Argentina’s lurch to the left under new President Alberto Fernández is proving a bitter pill to swallow for much of the middle class, with the wallet-draining Christmas season in full swing.
The Frente de Todos was swept to power in October’s elections on the wave of antiausterity sentiment in a country gripped by an 18-month economic crisis following a currency crash. While his victory brought hope, that has quickly turned to dismay for many taken aback by a series of taxes imposed on the US dollar, the currency Argentines favour for their savings.
On Tuesday, Economy Minister Martín Guzmán announced a 30 percent levy on foreign currency purchases to protect “highly vulnerable” sectors.
Social media is abuzz with indignation over the “authoritarian” measure, which is already scheduled for debate in the lower house Chamber of Deputies.
Hundreds demonstrated outside Congress on Wednesday shouting “Yes, we can” – former president Mauricio Macri’s campaign slogan, popularised by Barack Obama ahead of the 2008 US election.
On Twitter, critics denounced left-wing policies they fear will drag Argentina down the road Hugo Chávez took Venezuela, which has suffered one of the worst economic collapses outside of war in modern history.
“Alberto’s going for the Chavista model: concentration of power, political absolutism, high taxes, asphyxiating the middle classes and the productive sector,” claimed Gregorio Hernández Maqueda, a Civic Coalition political leader from Córdoba, in a tweet this week.
One of the most controversial moves is the return of what Argentines call the “tourist dollar.” A 30 percent tax is being applied on purchases made abroad by credit card as well as withdrawals made in foreign countries. Services such as Netflix and Spotify are also affected by the tax.
“I booked a foreign trip many months ago... This 30 percent tax makes it difficult to stick to my budget, as well as not being able to use cards during the trip,” said kindergarten teacher Nathalie Goldstein, 24, who saved up for a year to travel to Barcelona.
It is not the first time an Argentine government has imposed such measures. Vice-President Cristina Fernández de Kirchner did something similar during her second presidential term from 2011-15, before Macri cancelled the policy.
Economic analyst and newspaper columnist Manuel Adorni accused the government of lying in a bid to convince the least affluent that the tourist dollar “will only affect the richest and that it will benefit them, without realising that they will get poorer.”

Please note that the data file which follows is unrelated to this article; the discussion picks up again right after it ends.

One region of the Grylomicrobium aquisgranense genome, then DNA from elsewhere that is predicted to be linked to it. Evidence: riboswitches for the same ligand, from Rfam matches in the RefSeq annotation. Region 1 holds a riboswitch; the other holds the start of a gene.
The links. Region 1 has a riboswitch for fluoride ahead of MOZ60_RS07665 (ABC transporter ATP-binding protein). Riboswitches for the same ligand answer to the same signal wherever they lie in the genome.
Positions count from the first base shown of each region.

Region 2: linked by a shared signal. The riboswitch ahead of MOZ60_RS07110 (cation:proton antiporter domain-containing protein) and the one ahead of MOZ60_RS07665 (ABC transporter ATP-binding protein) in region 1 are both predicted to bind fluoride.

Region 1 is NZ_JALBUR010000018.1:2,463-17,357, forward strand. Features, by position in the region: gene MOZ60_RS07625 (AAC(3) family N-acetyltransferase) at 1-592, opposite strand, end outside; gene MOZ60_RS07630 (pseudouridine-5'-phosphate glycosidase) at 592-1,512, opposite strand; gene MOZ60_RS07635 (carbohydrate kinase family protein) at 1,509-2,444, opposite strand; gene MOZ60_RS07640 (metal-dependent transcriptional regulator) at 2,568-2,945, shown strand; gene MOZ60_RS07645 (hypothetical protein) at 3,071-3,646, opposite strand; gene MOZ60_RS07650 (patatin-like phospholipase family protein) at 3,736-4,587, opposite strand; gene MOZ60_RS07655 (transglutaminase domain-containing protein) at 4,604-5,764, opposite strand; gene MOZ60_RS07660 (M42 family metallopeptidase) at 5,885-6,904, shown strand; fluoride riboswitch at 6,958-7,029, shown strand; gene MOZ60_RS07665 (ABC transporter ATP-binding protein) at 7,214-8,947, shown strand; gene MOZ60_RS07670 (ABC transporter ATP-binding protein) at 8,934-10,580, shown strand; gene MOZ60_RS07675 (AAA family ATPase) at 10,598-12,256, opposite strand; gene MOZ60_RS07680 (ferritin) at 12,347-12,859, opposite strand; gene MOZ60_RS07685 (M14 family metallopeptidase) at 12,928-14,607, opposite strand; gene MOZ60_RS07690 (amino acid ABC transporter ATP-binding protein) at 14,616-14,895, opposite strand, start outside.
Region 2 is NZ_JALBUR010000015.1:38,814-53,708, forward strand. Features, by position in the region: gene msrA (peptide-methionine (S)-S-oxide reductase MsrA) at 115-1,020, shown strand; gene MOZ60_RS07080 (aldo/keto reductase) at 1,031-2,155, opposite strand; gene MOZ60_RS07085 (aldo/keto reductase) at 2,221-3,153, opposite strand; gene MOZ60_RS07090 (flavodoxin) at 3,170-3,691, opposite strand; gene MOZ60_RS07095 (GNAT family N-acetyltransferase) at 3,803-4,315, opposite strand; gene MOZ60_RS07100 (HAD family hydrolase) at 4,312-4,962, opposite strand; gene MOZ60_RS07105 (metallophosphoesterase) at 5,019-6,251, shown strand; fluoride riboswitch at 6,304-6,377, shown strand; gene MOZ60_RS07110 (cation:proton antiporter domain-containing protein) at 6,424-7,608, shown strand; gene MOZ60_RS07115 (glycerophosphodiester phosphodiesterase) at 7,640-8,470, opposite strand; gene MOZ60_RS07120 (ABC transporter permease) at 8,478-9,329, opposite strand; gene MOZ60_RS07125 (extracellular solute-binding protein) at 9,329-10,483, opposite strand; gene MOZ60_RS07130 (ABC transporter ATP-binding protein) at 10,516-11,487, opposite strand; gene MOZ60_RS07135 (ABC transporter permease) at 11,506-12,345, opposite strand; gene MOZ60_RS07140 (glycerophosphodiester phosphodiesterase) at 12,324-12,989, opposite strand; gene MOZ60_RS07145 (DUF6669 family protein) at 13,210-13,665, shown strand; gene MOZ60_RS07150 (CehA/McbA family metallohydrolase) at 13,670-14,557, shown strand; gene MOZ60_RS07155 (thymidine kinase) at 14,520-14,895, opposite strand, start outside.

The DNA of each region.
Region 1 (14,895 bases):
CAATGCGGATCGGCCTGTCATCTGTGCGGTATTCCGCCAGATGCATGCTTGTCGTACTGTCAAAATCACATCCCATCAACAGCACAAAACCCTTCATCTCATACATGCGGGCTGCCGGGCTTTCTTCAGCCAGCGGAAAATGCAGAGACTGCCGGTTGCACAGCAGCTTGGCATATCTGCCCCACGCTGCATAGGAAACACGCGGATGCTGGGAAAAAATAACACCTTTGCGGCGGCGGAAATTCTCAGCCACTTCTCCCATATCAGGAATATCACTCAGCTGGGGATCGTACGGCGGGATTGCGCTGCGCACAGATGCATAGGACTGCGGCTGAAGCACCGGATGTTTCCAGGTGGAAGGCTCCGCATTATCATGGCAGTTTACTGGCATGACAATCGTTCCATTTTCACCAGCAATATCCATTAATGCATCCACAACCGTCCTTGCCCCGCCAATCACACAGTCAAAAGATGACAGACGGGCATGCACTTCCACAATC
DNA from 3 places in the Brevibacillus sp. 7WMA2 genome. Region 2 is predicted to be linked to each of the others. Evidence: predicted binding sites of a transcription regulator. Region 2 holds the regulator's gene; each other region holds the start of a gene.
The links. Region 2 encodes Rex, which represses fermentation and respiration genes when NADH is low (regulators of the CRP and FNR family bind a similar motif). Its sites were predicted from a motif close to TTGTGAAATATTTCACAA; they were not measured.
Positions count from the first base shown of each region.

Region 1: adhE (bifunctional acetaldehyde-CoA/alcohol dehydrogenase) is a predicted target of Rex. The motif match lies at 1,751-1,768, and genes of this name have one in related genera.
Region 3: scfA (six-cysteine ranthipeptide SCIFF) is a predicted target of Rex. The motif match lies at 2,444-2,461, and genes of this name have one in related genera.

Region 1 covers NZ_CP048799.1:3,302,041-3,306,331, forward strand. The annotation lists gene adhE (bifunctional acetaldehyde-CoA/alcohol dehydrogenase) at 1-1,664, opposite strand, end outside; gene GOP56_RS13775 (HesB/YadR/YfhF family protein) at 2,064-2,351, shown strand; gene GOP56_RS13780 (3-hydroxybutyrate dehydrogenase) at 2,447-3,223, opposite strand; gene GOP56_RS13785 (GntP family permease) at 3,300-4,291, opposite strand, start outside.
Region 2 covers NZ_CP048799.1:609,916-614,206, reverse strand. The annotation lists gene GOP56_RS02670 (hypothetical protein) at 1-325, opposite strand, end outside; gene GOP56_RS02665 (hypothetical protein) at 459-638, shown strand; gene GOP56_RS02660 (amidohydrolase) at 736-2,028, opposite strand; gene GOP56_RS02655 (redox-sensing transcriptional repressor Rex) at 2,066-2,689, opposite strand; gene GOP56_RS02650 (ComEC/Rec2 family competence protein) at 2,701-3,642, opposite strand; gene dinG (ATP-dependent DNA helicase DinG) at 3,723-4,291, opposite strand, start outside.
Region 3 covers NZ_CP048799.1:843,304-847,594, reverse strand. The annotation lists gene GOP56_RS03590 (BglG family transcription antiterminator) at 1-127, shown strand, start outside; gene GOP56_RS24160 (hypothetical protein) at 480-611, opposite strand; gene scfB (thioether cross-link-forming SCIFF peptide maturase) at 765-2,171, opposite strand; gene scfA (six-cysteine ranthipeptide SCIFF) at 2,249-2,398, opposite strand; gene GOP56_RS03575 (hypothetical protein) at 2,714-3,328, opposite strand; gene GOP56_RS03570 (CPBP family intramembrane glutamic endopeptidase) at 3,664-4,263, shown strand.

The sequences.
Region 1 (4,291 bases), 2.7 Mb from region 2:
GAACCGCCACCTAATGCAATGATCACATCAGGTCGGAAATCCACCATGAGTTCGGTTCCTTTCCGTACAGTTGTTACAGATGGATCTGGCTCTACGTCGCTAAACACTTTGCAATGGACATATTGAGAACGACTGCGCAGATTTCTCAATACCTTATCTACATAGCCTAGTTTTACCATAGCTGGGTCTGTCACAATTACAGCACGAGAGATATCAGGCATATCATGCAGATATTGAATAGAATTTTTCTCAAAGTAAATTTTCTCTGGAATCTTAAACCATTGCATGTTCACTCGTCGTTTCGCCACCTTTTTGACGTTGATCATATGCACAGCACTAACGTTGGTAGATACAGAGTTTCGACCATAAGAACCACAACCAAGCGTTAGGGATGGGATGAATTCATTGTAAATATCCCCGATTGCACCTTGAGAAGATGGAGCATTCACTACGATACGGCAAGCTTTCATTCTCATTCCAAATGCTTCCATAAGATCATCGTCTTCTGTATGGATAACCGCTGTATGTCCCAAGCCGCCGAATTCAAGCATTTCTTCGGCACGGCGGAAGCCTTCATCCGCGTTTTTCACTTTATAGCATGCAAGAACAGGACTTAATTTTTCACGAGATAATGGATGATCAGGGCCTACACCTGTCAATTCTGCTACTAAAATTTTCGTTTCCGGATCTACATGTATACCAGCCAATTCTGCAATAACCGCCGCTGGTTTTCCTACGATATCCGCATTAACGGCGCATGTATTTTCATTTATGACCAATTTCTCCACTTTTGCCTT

With the peso trading at 63 to the dollar, the tourist rate will cost Argentines around 80 pesos. A year and a half ago, the exchange rate was 18 to the dollar.
Aldo Elías, president of the Asociación de Hoteles de la República Argentina (AHT), a chamber of tourism, blasted a “very bad measure.”
He said it “puts at risk the work sources of almost 5,000 tourism businesses” and predicted that airlines would leave Argentina if the number of tourists heading abroad dries up.
However, Ernesto Oldenburg, a restaurant owner in Lobos, a city in Buenos Aires Province, around 70 miles (115 kilometres) from the capital, says the measure is an “incentive” for local-based tourism.
He expected more holidaymakers from Buenos Aires to head to Lobos’ popular lagoon, he said.
‘NO-ONE TRUSTS PESO’
Most Argentines keep their savings in dollars and much of that is held outside the country, to protect from a peso that has proved highly unstable. But the 30-percent tax will also be applied to savings in a bid to prevent a currency flight.
According to the Central Bank Argentines are holding US$43.7 billion outside the country, but that’s US$19 billion less than last year.
“No-one trusts the peso,” one 51-year-old housewife told AFP.
Argentina’s currency has lost almost 40 percent of its value during the last year. The economy is expected to shrink by around 3.1 percent in 2019, as inflation hovers around 55 percent, poverty near 40 percent and unemployment stands at 9.7 percent.
Fernández’s government has also said it will maintain the US$200-monthly limit on dollar purchases initiated by Macri.
It remains to be seen how
Argentines will react. After the
government increased taxes on
agricultural exports, the Confederation of Rural Argentines
announced plans to protest.
by BY MARIA LORENTE | AFP